Experiments with Nikon D600 exposure - seems too aggressive

Started Sep 21, 2012 | Discussions thread
OP creaDVty Senior Member • Posts: 1,333
Re: Experiments with Nikon D600 exposure - seems too aggressive

Focus is one thing but even matrix meter sees your placement of the focus point (focus bias) as an instruction to meter that point as the mid-tone....to some degree.

I agree that placing the focus on a particular point in the scene biases the camera to meter for that point. However, I don't think it necessarily meters that point as a midtone. For example I believe it can guess when you're shooting a beach scene or snow scene, and if you had the AF point on a snow man, there's a reasonable chance it will be metered correctly as white or light gray, not middle gray. Is that what you meant by 'to some degree'?

As for the car, we know it's black but the camera doesn't so yes it has to guess whether it's black, white, or gray. If the entire scene had the same tone (all black or all white or all gray) then yes it's impossible for the camera to guess the actual tone. But I would have thought that given that there was a large white object nearby, that the meter would not be fooled. I'm supposing the camera had two options:

1) The car is gray. The nearby pickup truck is a white object that is intensely lit by the sun.
2) The car is black. The nearby pickup truck is white.

I would have thought the camera could correctly guess it was the 2nd scenario. Besides, it couldn't hurt in terms of preserving detail because option 1 would mean that the white object would be blown whereas option 2 would retain most of the information. What if this were a wedding? What's it gonna do with a bride and groom? Blowout the expensive wedding gown and have a dark gray tux? I hope it's smarter than that. Maybe not?

Well, I hope no one shoots me for saying this, but my approach would have been to underexpose the scene sufficiently to not blow the sky, then bring up the exposure for the midtones in post. It appeared from the histogram that there was still a lot of room left in the shadow side.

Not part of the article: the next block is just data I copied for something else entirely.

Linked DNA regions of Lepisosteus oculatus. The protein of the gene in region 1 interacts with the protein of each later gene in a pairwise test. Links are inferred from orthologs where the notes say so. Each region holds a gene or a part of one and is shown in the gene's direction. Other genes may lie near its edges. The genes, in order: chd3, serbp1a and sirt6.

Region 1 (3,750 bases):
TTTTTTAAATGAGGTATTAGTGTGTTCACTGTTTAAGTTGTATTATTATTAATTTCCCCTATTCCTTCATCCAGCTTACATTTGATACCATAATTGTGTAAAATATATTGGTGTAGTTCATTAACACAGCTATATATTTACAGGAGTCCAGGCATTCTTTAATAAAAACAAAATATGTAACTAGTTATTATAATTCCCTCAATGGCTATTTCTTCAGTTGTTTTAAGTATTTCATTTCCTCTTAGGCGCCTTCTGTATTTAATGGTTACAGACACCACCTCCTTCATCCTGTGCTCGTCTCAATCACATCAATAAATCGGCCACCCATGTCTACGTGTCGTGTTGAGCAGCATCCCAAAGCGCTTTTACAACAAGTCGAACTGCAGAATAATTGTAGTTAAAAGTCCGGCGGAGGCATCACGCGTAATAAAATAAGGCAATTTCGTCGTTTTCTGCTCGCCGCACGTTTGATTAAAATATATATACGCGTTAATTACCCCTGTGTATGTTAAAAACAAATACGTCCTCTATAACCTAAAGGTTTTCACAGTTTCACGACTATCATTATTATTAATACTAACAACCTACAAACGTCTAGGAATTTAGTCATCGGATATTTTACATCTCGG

Not a bad strategy....meter for the mid-tones then check the highlights

I don't interpret my strategy the same way you do. To me, I would summarize it more like: protect the relevant highlights, and let the rest of the tones fall where they may. I don't look for a midtone value then meter it. Maybe I ought to, but I'm just saying that's not something I do right now.

Depends...metering to not blow highlights that have no detail worth saving may unnecessarily bring noise to the shadows later.

True, sometimes some highlights are not worth saving. That's my view of specular highlights - I don't mind much if specular highlights are blown because to my eyes they have no detail anyway.

You're not surrendering control...you're taking more of it.

Well, the way I see it, if you bias the meter permanently, then you are in a sense always applying that exposure compensation to all scenes. There may be circumstances when such an exp comp is not needed. For example even a camera with a tendency to overexpose may occasionally expose correctly. So I'd rather make that decision than automatically dial in a minimum exp comp adjustment.


Very helpful and relevant, just like the rest of your advice. Thanks again!

Best regards,

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